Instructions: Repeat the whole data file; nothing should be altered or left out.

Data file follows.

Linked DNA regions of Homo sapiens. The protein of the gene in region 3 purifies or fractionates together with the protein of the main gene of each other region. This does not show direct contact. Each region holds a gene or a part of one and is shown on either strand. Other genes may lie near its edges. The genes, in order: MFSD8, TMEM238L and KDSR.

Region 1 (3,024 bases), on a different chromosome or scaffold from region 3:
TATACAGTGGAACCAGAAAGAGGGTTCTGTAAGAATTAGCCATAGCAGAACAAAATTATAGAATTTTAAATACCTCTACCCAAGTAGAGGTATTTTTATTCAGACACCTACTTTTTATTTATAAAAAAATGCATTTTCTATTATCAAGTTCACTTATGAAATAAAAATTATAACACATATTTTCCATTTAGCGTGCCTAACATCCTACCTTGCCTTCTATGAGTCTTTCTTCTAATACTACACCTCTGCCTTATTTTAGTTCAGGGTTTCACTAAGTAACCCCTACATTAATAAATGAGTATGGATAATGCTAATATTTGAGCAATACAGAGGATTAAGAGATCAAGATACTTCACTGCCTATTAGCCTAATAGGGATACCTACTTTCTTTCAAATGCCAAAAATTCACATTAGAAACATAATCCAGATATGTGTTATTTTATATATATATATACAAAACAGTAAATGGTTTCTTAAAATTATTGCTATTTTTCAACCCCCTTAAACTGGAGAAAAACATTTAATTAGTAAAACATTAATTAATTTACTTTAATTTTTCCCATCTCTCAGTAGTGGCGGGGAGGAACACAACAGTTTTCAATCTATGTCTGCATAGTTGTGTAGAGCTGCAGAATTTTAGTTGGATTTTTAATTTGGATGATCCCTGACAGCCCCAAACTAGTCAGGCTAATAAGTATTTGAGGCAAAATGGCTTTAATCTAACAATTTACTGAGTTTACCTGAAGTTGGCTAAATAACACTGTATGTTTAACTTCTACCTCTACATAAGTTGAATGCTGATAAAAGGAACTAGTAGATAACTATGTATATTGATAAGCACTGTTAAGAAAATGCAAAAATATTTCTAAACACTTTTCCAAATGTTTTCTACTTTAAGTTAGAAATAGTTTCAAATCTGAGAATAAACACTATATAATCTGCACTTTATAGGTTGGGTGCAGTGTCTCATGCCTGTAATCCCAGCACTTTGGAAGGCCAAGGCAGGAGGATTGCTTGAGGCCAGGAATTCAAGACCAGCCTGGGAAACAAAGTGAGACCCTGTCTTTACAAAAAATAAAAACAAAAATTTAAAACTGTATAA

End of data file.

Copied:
Linked DNA regions of Homo sapiens. The protein of the gene in region 3 purifies or fractionates together with the protein of the main gene of each other region. This does not show direct contact. Each region holds a gene or a part of one and is shown on either strand. Other genes may lie near its edges. The genes, in order: MFSD8, TMEM238L and KDSR.

Region 1 (3,024 bases), on a different chromosome or scaffold from region 3:
TATACAGTGGAACCAGAAAGAGGGTTCTGTAAGAATTAGCCATAGCAGAACAAAATTATAGAATTTTAAATACCTCTACCCAAGTAGAGGTATTTTTATTCAGACACCTACTTTTTATTTATAAAAAAATGCATTTTCTATTATCAAGTTCACTTATGAAATAAAAATTATAACACATATTTTCCATTTAGCGTGCCTAACATCCTACCTTGCCTTCTATGAGTCTTTCTTCTAATACTACACCTCTGCCTTATTTTAGTTCAGGGTTTCACTAAGTAACCCCTACATTAATAAATGAGTATGGATAATGCTAATATTTGAGCAATACAGAGGATTAAGAGATCAAGATACTTCACTGCCTATTAGCCTAATAGGGATACCTACTTTCTTTCAAATGCCAAAAATTCACATTAGAAACATAATCCAGATATGTGTTATTTTATATATATATATACAAAACAGTAAATGGTTTCTTAAAATTATTGCTATTTTTCAACCCCCTTAAACTGGAGAAAAACATTTAATTAGTAAAACATTAATTAATTTACTTTAATTTTTCCCATCTCTCAGTAGTGGCGGGGAGGAACACAACAGTTTTCAATCTATGTCTGCATAGTTGTGTAGAGCTGCAGAATTTTAGTTGGATTTTTAATTTGGATGATCCCTGACAGCCCCAAACTAGTCAGGCTAATAAGTATTTGAGGCAAAATGGCTTTAATCTAACAATTTACTGAGTTTACCTGAAGTTGGCTAAATAACACTGTATGTTTAACTTCTACCTCTACATAAGTTGAATGCTGATAAAAGGAACTAGTAGATAACTATGTATATTGATAAGCACTGTTAAGAAAATGCAAAAATATTTCTAAACACTTTTCCAAATGTTTTCTACTTTAAGTTAGAAATAGTTTCAAATCTGAGAATAAACACTATATAATCTGCACTTTATAGGTTGGGTGCAGTGTCTCATGCCTGTAATCCCAGCACTTTGGAAGGCCAAGGCAGGAGGATTGCTTGAGGCCAGGAATTCAAGACCAGCCTGGGAAACAAAGTGAGACCCTGTCTTTACAAAAAATAAAAACAAAAATTTAAAACTGTATAA